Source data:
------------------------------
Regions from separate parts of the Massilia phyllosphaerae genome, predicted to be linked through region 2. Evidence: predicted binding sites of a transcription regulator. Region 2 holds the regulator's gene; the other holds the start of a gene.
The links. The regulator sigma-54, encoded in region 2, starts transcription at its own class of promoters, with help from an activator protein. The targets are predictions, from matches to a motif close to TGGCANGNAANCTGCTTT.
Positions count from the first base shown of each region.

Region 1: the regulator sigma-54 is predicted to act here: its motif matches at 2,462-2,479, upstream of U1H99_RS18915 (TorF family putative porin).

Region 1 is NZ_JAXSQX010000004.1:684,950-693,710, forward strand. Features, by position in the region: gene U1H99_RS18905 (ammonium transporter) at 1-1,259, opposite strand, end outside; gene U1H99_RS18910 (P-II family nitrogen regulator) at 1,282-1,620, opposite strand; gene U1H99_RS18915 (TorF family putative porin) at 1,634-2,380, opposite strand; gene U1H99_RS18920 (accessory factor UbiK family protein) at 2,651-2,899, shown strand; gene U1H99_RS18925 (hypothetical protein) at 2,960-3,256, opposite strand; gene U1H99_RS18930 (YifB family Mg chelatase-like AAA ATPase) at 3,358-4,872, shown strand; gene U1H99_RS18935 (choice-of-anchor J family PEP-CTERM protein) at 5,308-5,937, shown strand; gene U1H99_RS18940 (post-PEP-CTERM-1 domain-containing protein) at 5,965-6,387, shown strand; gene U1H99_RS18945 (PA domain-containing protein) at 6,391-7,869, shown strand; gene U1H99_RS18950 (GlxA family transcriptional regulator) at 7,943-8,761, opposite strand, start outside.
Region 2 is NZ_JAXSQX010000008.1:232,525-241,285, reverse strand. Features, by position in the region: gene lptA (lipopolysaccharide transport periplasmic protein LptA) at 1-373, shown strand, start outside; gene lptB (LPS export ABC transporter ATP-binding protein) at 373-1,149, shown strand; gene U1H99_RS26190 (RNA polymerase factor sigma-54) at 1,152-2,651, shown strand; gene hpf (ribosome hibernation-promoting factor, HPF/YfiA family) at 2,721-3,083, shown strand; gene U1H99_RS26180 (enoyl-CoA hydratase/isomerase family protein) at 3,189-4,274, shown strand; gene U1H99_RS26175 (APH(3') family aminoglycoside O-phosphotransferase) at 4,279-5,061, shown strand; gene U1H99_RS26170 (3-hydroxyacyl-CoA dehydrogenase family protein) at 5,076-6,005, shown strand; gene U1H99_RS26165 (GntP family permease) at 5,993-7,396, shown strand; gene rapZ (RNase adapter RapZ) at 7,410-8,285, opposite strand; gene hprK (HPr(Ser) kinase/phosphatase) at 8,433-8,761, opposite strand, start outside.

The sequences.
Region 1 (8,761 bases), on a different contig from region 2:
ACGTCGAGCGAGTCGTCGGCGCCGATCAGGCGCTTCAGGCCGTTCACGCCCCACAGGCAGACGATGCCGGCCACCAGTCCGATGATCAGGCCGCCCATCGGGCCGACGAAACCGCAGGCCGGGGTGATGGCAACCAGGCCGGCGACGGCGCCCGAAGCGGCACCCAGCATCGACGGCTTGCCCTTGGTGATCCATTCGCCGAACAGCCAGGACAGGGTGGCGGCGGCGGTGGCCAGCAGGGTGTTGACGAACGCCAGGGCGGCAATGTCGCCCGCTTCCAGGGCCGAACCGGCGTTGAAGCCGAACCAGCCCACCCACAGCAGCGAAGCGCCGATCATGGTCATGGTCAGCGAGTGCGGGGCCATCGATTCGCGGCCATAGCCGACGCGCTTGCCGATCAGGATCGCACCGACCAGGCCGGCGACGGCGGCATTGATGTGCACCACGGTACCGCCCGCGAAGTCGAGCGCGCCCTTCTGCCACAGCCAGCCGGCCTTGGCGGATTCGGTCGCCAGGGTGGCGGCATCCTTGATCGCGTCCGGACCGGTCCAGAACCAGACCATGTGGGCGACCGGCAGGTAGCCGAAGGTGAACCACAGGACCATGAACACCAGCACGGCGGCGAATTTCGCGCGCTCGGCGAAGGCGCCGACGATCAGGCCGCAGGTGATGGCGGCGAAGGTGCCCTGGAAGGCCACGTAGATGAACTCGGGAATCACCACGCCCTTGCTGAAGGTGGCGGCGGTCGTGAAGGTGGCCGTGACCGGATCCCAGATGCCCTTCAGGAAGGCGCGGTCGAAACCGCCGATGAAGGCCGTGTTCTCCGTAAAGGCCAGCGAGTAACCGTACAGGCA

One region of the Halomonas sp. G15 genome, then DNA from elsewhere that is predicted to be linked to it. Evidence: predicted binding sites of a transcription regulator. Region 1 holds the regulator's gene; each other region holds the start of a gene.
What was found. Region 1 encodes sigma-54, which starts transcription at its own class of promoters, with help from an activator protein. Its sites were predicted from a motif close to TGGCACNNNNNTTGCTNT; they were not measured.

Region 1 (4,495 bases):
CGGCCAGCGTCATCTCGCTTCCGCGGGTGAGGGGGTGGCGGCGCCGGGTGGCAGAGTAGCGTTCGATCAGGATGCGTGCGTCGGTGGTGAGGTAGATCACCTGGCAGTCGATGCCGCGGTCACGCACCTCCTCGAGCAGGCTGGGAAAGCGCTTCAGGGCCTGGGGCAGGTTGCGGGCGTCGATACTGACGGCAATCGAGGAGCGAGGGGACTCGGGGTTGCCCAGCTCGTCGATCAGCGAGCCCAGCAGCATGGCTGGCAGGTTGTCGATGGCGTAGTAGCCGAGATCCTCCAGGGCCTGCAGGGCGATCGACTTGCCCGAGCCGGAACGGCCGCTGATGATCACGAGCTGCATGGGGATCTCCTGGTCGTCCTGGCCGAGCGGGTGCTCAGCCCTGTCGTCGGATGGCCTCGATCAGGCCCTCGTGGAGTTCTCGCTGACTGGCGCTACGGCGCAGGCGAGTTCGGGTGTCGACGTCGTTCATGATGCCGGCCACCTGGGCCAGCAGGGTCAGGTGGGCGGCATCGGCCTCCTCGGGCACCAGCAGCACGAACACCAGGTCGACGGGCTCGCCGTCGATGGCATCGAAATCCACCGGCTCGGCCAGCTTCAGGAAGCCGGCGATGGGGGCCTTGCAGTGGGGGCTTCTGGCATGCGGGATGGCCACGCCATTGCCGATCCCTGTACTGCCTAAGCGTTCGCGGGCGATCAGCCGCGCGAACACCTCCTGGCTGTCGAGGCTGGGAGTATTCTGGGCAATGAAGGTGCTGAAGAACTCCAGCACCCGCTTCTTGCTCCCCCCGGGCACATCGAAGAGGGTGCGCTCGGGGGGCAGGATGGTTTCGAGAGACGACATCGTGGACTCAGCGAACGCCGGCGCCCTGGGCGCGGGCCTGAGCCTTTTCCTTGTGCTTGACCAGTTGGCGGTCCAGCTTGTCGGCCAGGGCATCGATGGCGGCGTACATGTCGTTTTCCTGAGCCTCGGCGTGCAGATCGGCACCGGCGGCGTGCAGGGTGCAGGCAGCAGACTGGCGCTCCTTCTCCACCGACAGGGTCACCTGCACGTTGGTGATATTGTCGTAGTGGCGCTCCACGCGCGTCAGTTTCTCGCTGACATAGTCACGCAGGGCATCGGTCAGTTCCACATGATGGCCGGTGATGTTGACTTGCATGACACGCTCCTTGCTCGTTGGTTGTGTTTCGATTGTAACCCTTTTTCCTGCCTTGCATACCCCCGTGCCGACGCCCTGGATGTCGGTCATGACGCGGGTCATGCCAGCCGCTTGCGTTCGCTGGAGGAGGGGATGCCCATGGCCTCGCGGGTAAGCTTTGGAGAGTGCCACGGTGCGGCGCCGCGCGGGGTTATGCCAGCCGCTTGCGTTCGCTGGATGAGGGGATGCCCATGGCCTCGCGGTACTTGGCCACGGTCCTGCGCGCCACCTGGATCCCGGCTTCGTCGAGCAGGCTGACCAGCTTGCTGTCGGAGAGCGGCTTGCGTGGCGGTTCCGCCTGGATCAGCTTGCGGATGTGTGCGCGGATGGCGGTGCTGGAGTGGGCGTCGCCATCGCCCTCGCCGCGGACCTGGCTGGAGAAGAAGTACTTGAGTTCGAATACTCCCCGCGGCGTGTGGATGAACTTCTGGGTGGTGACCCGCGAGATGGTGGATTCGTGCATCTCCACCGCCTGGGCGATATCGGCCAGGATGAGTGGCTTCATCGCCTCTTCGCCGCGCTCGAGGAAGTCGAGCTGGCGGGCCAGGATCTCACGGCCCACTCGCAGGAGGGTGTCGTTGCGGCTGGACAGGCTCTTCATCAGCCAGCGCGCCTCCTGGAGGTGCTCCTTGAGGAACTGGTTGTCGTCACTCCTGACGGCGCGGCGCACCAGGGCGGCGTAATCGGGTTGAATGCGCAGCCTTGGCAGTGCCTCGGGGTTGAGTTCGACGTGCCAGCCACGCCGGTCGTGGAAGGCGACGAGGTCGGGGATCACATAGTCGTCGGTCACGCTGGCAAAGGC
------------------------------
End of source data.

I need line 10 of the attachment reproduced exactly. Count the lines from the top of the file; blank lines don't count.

One region of the Halomonas sp. G15 genome, then DNA from elsewhere that is predicted to be linked to it. Evidence: predicted binding sites of a transcription regulator. Region 1 holds the regulator's gene; each other region holds the start of a gene.